Most systems will not have a sight glass. Do NOT try to clear the sight glass when charging. You risk an overcharge. It is normal for part of the blend to flash to a vapor in the sight glass. This will reform into 100% liquid later. DESIGN AIR UNIVERSITY

87 Fast Facts R-410A will replace R-22 in new equipment by 2010.
R-410A can only be used in equipment designed specifically for it. R-410A operates at pressures 60% higher than R-22. DESIGN AIR UNIVERSITY

88 Fast Facts 2 The saturation temperatures of R-410A are similar to those of R-22. Technicians need special tools to work on R-410A systems. R-410A comes in pink cylinders. DESIGN AIR UNIVERSITY

89 Fast Facts 3 R-410A was invented by Allied Signal (now called Honeywell). R-410A is non-flammable. Do not expose cylinders of R-410A to temperatures above 125° F.* * The same is true of cylinders of R-22. DESIGN AIR UNIVERSITY

90 Fast Facts 4 R-410A uses POE oil which is highly hygroscopic (attracts water). Always evacuate systems to 500 microns. All R-410A systems must have a drier installed in the liquid line. DESIGN AIR UNIVERSITY

91 Fast Facts 5 Cylinders of R-410A must be inverted when adding refrigerant to a system. R-410A must leave the cylinder as a liquid with a charging valve used to flash the liquid to a vapor before being added to a system. DESIGN AIR UNIVERSITY

92 Fast Facts 6 R-410A does not deplete the ozone layer, but it can never be vented to the atmosphere. It must be treated like all other refrigerants covered by the Clean Air Act. It is not classified as Hazardous Waste. DESIGN AIR UNIVERSITY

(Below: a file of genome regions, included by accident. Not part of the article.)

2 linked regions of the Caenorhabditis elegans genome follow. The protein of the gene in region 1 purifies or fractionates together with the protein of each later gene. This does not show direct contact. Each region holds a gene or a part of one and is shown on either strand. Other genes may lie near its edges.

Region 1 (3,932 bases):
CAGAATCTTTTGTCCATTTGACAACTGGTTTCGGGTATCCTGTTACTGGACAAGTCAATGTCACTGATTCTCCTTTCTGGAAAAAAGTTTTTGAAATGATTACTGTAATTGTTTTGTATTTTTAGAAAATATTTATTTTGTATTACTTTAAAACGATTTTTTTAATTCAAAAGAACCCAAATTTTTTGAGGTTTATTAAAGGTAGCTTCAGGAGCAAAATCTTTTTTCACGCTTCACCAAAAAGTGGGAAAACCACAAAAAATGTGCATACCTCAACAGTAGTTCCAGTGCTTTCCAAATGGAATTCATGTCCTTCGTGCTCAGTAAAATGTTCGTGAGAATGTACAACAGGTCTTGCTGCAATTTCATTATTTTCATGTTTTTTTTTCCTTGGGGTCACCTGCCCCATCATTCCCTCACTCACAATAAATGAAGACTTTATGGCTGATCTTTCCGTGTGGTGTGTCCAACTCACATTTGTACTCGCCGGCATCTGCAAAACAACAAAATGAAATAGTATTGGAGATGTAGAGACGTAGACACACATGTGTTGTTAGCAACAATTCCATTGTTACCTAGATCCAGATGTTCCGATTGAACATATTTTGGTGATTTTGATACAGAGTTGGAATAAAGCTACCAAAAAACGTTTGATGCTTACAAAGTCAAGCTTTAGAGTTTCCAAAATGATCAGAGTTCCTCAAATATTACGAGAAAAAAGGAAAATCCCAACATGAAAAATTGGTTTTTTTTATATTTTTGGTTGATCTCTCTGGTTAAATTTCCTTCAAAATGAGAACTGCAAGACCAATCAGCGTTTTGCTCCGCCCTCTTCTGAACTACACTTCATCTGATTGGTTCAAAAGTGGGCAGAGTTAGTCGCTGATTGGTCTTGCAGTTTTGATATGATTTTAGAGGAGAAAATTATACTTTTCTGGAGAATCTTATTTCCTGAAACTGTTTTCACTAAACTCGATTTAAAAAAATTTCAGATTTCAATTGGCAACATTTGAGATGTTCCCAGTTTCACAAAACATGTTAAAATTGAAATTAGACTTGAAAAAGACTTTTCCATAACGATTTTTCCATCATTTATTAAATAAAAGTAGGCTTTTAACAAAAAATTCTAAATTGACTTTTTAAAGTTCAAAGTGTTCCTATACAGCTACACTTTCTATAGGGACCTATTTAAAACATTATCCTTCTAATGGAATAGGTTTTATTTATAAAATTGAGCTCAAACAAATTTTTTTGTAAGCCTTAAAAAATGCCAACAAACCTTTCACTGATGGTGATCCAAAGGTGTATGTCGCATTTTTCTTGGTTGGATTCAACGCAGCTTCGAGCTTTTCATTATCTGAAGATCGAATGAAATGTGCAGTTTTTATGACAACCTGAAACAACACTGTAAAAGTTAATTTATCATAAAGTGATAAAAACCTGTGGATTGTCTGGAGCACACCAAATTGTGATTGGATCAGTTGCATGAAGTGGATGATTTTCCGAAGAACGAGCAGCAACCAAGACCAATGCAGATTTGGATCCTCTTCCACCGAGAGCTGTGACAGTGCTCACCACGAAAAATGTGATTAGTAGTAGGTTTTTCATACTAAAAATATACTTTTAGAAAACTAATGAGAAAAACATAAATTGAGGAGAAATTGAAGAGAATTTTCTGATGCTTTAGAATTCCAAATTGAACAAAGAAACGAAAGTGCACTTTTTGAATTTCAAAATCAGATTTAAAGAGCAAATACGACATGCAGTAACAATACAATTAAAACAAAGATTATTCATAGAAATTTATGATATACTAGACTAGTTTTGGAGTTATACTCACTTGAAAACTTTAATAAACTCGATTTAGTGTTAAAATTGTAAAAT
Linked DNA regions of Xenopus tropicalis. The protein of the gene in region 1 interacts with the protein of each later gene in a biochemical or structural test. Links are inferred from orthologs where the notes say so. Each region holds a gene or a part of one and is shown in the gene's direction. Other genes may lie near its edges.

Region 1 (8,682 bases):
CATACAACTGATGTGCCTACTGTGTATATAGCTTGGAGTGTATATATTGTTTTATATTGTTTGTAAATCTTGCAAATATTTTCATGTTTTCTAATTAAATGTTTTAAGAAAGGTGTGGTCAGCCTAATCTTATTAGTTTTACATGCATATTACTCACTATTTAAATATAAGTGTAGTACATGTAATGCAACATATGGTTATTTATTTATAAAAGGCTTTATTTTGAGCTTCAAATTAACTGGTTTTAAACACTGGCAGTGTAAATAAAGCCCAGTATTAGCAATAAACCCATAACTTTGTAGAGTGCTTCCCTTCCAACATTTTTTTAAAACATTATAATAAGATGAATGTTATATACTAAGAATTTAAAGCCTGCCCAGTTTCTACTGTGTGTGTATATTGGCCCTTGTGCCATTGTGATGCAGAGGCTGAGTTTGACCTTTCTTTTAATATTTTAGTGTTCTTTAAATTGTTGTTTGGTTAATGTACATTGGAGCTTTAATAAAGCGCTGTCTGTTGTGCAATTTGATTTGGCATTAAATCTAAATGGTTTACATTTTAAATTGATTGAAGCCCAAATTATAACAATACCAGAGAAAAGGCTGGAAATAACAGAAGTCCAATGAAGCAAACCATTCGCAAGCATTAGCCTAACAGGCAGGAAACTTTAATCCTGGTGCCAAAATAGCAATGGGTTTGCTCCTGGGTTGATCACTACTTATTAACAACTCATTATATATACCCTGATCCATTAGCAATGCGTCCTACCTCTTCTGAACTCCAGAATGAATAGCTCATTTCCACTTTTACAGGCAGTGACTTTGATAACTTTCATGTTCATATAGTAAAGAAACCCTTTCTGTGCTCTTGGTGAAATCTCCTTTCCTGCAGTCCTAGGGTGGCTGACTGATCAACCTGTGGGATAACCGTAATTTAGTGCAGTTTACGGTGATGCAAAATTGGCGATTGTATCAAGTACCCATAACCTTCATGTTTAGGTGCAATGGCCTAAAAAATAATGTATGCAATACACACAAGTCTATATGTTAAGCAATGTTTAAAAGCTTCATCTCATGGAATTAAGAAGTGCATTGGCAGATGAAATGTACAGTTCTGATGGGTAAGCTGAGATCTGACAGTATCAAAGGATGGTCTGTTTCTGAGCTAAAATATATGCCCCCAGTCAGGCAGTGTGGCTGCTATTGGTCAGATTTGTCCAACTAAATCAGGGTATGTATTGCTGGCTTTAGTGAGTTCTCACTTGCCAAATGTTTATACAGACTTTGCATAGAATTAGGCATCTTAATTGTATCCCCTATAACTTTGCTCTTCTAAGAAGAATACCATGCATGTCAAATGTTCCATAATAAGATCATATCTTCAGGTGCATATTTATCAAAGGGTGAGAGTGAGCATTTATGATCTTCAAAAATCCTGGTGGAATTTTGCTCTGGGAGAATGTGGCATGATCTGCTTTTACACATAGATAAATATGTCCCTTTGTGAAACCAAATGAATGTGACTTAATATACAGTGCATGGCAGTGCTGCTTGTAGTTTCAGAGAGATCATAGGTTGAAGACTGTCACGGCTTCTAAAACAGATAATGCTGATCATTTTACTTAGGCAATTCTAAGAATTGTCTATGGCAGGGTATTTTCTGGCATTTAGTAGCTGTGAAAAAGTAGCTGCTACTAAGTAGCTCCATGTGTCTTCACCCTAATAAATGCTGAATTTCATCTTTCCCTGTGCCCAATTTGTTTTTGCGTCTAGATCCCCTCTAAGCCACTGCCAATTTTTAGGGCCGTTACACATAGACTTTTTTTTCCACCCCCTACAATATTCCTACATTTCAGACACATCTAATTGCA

93 Fast Facts 7 Recovery cylinders are gray with yellow tops.
Recovery cylinders should only be filled to 80% of their capacity by weight. DESIGN AIR UNIVERSITY

94 Fast Facts 8 The old line set can be reused when replacing R-22 systems with R-410A equipment. Clean the old line set to remove all traces of mineral oil. Refrigerants & oils should not be cross-mixed. DESIGN AIR UNIVERSITY

95 Frequently asked questions:
There is a good discussion of R-410A questions at the Emerson Climate Technologies website. They make the Copeland Scroll compressor that many OEMs use in their equipment. Click here for FAQs DESIGN AIR UNIVERSITY

96 Prediction It is likely that many manufacturers of air conditioning equipment will convert all of their products to R-410A before the January 2010 deadline. Don’t procrastinate! DESIGN AIR UNIVERSITY

97 In Conclusion DESIGN AIR has been selling air conditioning equipment using R-410A for over 5 years. These are highly-reliable, efficient and “Green” systems. Consumers find them highly-desirable. DESIGN AIR UNIVERSITY



100 About the exam The exam is written in a pdf-type file which requires software called Acrobat Reader from Adobe Systems Inc. Most computers already have Acrobat Reader installed, but if yours doesn’t, you can download it for free here: Get Acrobat Reader here DESIGN AIR UNIVERSITY

101 Time to get certified. Go to the Certification Exam
Fax it to for grading and to complete the certification process. Include your return fax number to receive your score. Note: no certificate or diploma will be sent. DESIGN AIR UNIVERSITY